Circumcision is a hot topic in the US. It’s a discussion that until I moved here wasn’t even something that I ever thought about. To me, it’s a bizarre practice rooted in either religious doctrine or bad medical advice that just won’t die and most people who are not American, Jewish or Muslim would tend to agree.
In the UK, circumcision is uncommon. Along with countries like Australia and Canada, the UK made a decision to stop routinely practicing it on newborn boys in the middle of the 20th century after medical research increasingly pointed to it being more dangerous than leaving the foreskin intact.
This excellent lecture by Ryan McAllister, a research assistant professor at Georgetown University removes the misinformation and emotions from the equation and just looks at the argument intelligently. Continue reading “Rethinking circumcision intelligently and rationally”
I’ve written many posts on this subject (e.g. The sad state of maternity leave in the States) because I’m very passionate about it, but I just saw another great TED talk which drives the point home some more.
Maternity/paternity leave is not something that we should be thankful for. It’s a fundamental need for new parents to bond with their children and recover from birth. It promotes the wellbeing of mother and child, reduces post-natal depression and gives mothers the support they need to make it through the early days of raising a child and be able to choose whether or not to have another child without being forced to stop at 1 because they had such a horrendous experience or because it cost them so much to do the only thing they could to spend a little time with their newborn child: take unpaid leave.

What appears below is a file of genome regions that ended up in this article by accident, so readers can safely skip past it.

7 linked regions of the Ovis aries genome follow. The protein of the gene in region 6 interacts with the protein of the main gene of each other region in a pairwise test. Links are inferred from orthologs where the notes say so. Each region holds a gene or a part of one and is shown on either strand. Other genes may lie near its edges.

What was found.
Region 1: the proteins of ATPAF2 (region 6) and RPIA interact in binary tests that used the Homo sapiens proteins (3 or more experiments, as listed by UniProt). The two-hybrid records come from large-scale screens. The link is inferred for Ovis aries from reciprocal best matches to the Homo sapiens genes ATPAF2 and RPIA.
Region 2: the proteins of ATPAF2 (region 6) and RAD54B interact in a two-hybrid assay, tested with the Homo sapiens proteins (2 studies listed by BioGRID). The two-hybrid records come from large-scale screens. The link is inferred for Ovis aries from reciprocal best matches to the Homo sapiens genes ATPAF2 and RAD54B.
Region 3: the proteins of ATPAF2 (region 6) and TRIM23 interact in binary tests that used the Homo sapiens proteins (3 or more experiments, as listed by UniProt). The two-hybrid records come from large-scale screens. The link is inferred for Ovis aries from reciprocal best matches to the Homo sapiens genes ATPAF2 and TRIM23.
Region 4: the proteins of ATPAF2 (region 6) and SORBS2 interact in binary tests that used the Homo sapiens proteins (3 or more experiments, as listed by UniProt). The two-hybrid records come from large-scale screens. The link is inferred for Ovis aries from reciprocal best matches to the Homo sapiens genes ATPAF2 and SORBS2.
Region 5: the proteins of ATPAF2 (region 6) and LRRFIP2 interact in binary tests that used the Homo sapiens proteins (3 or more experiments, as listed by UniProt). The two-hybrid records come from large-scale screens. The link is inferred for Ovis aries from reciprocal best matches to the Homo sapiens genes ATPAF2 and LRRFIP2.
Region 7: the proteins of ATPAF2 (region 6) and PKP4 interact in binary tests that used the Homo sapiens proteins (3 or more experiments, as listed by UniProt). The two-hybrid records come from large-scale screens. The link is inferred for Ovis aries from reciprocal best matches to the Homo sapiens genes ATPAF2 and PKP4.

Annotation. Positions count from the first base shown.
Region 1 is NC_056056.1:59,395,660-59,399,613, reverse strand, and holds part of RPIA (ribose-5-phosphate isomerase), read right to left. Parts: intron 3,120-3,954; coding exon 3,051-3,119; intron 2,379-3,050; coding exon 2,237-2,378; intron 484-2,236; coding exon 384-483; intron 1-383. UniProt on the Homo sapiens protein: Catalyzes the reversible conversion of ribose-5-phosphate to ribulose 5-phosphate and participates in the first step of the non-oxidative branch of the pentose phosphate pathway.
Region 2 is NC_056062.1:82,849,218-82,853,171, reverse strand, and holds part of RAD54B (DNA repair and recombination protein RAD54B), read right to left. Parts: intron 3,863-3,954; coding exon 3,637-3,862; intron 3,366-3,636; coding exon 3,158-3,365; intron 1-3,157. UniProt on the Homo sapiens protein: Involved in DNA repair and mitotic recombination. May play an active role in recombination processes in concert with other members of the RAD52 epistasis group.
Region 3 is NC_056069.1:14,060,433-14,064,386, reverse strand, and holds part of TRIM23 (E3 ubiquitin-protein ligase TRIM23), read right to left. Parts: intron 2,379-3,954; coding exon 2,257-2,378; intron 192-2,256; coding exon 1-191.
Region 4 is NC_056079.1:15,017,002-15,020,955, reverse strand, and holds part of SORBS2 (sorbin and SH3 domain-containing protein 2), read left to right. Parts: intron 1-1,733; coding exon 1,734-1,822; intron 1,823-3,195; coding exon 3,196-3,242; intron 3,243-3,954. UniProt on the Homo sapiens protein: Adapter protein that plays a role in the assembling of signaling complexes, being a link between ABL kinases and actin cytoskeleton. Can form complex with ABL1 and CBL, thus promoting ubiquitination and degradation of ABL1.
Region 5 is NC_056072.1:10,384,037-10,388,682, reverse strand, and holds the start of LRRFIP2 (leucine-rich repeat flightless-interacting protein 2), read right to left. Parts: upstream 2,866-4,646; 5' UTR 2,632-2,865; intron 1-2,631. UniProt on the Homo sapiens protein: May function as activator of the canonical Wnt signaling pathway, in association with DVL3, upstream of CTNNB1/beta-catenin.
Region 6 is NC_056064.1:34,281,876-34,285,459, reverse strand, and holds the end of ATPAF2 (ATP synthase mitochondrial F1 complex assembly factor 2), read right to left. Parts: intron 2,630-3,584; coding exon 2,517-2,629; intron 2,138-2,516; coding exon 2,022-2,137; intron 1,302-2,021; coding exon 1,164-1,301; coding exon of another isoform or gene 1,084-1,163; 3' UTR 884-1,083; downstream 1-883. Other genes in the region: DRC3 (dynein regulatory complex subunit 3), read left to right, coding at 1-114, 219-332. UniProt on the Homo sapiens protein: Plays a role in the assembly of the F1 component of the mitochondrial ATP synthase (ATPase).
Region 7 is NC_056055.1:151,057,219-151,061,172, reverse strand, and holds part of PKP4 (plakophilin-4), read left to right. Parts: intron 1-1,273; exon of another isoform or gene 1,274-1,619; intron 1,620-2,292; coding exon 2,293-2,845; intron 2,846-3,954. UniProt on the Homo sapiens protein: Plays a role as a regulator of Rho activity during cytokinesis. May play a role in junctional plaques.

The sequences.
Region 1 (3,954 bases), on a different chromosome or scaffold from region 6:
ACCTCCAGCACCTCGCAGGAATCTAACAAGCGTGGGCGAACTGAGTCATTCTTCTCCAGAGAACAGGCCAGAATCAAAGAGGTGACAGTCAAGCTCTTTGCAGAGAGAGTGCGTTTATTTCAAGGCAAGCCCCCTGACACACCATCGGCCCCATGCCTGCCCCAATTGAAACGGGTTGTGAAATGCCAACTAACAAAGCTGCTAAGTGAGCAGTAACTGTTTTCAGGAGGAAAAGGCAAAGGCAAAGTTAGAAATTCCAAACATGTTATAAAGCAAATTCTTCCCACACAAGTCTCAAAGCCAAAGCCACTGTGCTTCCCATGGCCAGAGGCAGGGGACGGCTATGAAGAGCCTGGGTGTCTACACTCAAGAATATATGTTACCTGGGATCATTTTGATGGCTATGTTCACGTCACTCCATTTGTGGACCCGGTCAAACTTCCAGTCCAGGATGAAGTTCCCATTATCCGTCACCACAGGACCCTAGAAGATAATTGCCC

As highlighted in the talk, there are 9 countries in the world that have no national requirement for paid maternity leave. The first 8 have a combined population of 8 million and include countries like Papua New Guinea, Suriname and the Marshall Islands. The 9th is the United States with a population of 320 million. How the United States can continue to claim that it would be such a burden on employers or the state is beyond me. Literally everyone else has done it: stop hiding behind this bullshit America and give new mothers the paid leave they need.
Six months after Jack was born and almost as long since our last photo shoot with Sarah Wood, we decided we needed to get some new photos done for our Christmas card.
We were so happy with how our photos came out and it’s weird to see how much they’ve both grown in 6 months (especially Jack, who was just a baby last time).
A few days ago I went and got my first tattoo. I’ve wanted a tattoo for the past four or five years, but could never settle on something that I knew I wanted on my body for the rest of my life.
However, in an article that Marti and I read in New York Magazine lately, the author introduced a phrase that I hadn’t heard before:
Ya’aburnee (Arabic) [ya-BOR-nay] – approximately translates to “you bury me”, meaning that you hope your lover buries you because the idea of living without them is unbearable. Continue reading “My first tattoo”
Our children are as entitled (if not more entitled) to receive an apology when we’ve wronged them. Acting as if we’re somehow superior to them doesn’t do anyone any favours
I think that most people would agree that it’s important for them to feel safe in their relationships by knowing that they will be treated with dignity and respect and that any wrong can be reconciled amicably. This is chiefly seen in marriages and close friendships and I don’t know why we don’t treat our children the same way.
Most people seem to think that using phrases like “because I said so” are normal and acceptable, but I question that. Such phrases imply that there’s a servant and a master, rather than a level playing field. As for me and my wife, we think that our children are little humans with feelings and ideas. While we have a responsibility to protect them from the dangers that they may face, they can make their own decisions and we try to allow them to do so at every opportunity possible. We empower them to be responsible for and to themselves. Continue reading “Why we’re always apologising to our children”